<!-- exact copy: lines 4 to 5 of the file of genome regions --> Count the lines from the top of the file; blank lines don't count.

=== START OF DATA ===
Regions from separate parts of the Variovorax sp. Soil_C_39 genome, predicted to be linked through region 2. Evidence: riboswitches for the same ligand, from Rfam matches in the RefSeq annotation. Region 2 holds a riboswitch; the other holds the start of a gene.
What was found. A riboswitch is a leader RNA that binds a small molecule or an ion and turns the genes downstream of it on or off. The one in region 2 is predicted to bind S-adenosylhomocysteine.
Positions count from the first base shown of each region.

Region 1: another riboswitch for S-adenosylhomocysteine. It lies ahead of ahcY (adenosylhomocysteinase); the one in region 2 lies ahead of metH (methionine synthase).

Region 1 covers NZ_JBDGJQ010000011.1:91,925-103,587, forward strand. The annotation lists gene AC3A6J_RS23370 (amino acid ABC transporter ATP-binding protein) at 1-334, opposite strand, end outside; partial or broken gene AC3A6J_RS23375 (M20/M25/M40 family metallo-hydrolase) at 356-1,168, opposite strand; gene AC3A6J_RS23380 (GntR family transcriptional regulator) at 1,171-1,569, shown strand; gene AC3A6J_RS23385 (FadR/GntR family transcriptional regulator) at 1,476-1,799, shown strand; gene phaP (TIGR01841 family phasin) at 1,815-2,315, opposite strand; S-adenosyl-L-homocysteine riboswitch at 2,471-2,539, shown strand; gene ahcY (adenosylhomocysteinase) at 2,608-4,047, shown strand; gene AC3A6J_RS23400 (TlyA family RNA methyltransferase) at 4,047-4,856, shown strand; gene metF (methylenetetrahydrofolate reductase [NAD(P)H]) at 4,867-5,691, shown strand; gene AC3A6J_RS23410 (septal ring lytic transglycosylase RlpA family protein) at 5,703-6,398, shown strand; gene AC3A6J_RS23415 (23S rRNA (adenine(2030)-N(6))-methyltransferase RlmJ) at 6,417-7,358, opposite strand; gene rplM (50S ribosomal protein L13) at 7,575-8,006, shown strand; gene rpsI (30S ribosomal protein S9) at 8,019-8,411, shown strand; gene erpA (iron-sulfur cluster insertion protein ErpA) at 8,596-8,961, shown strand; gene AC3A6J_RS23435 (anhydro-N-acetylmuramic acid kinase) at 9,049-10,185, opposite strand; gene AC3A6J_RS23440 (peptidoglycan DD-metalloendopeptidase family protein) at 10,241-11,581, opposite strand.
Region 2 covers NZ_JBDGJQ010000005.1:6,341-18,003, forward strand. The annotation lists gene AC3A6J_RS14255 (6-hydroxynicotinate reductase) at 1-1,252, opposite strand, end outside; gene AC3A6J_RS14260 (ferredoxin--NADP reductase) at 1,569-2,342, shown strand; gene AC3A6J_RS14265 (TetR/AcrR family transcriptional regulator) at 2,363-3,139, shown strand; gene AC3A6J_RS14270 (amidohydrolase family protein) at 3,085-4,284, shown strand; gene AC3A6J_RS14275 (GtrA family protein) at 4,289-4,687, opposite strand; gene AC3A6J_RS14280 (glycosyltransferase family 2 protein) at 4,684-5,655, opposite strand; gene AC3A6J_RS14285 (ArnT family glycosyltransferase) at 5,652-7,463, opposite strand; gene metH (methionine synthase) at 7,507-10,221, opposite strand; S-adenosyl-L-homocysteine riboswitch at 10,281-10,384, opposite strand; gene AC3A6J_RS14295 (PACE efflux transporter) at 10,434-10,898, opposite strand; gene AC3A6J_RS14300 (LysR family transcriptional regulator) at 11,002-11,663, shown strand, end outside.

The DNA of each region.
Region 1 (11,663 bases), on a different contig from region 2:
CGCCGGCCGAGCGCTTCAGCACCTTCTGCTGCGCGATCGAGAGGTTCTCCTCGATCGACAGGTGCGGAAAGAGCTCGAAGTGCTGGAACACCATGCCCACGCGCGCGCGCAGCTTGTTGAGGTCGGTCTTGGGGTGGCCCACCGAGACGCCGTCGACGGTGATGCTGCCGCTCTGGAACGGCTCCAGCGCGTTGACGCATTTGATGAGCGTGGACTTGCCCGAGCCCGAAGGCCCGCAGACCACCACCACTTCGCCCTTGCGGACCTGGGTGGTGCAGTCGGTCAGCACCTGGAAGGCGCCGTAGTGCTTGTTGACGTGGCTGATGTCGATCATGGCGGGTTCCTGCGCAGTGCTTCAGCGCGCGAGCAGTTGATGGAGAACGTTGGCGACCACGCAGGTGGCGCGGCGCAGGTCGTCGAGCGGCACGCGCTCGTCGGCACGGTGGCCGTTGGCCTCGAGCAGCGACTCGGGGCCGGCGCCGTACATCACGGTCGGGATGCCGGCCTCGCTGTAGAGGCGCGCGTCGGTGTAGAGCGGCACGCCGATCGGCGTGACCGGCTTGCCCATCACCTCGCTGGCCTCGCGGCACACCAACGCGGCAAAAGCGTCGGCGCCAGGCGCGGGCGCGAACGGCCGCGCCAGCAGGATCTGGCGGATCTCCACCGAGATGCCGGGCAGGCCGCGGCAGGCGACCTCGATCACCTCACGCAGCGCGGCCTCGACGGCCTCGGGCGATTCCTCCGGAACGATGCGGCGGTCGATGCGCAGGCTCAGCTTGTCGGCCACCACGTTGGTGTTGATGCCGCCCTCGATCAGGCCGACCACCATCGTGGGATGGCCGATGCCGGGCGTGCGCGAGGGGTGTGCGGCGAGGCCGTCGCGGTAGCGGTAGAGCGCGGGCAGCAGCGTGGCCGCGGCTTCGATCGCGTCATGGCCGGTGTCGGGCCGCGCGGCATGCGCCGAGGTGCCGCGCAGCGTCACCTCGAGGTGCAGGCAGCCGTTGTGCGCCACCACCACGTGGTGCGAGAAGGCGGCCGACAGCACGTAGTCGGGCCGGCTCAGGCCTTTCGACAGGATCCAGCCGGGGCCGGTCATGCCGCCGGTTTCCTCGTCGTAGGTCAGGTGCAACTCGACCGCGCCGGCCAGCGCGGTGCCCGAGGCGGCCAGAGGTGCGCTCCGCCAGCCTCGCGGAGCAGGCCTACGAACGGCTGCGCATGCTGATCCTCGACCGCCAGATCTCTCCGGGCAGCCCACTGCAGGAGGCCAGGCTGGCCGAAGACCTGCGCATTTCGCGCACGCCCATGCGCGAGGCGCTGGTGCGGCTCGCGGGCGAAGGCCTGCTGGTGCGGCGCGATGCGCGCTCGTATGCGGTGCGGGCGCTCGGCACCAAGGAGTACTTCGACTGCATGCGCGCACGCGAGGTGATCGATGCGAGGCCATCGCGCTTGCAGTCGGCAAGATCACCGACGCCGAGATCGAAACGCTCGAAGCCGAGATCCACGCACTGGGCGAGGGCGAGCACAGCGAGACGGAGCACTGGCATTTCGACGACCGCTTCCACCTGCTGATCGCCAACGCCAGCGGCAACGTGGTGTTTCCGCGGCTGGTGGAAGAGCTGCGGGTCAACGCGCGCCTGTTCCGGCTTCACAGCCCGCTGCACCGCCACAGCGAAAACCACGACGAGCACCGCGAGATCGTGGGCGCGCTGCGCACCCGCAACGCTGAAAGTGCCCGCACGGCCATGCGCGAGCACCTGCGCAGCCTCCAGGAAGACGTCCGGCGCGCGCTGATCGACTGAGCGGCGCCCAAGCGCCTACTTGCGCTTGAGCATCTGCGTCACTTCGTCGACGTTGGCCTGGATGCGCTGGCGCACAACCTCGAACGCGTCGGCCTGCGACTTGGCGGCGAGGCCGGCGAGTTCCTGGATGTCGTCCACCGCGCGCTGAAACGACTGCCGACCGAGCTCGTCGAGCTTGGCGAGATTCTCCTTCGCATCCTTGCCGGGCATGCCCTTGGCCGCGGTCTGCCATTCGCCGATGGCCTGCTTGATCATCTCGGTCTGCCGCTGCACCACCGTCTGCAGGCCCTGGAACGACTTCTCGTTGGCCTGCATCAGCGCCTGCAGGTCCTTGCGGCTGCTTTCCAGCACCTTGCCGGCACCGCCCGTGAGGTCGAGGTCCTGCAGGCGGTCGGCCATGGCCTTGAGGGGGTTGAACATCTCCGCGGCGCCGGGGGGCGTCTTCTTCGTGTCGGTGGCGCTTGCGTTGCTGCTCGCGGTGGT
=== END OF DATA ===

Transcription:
Region 1: another riboswitch for S-adenosylhomocysteine. It lies ahead of ahcY (adenosylhomocysteinase); the one in region 2 lies ahead of metH (methionine synthase).

Region 1 covers NZ_JBDGJQ010000011.1:91,925-103,587, forward strand. The annotation lists gene AC3A6J_RS23370 (amino acid ABC transporter ATP-binding protein) at 1-334, opposite strand, end outside; partial or broken gene AC3A6J_RS23375 (M20/M25/M40 family metallo-hydrolase) at 356-1,168, opposite strand; gene AC3A6J_RS23380 (GntR family transcriptional regulator) at 1,171-1,569, shown strand; gene AC3A6J_RS23385 (FadR/GntR family transcriptional regulator) at 1,476-1,799, shown strand; gene phaP (TIGR01841 family phasin) at 1,815-2,315, opposite strand; S-adenosyl-L-homocysteine riboswitch at 2,471-2,539, shown strand; gene ahcY (adenosylhomocysteinase) at 2,608-4,047, shown strand; gene AC3A6J_RS23400 (TlyA family RNA methyltransferase) at 4,047-4,856, shown strand; gene metF (methylenetetrahydrofolate reductase [NAD(P)H]) at 4,867-5,691, shown strand; gene AC3A6J_RS23410 (septal ring lytic transglycosylase RlpA family protein) at 5,703-6,398, shown strand; gene AC3A6J_RS23415 (23S rRNA (adenine(2030)-N(6))-methyltransferase RlmJ) at 6,417-7,358, opposite strand; gene rplM (50S ribosomal protein L13) at 7,575-8,006, shown strand; gene rpsI (30S ribosomal protein S9) at 8,019-8,411, shown strand; gene erpA (iron-sulfur cluster insertion protein ErpA) at 8,596-8,961, shown strand; gene AC3A6J_RS23435 (anhydro-N-acetylmuramic acid kinase) at 9,049-10,185, opposite strand; gene AC3A6J_RS23440 (peptidoglycan DD-metalloendopeptidase family protein) at 10,241-11,581, opposite strand.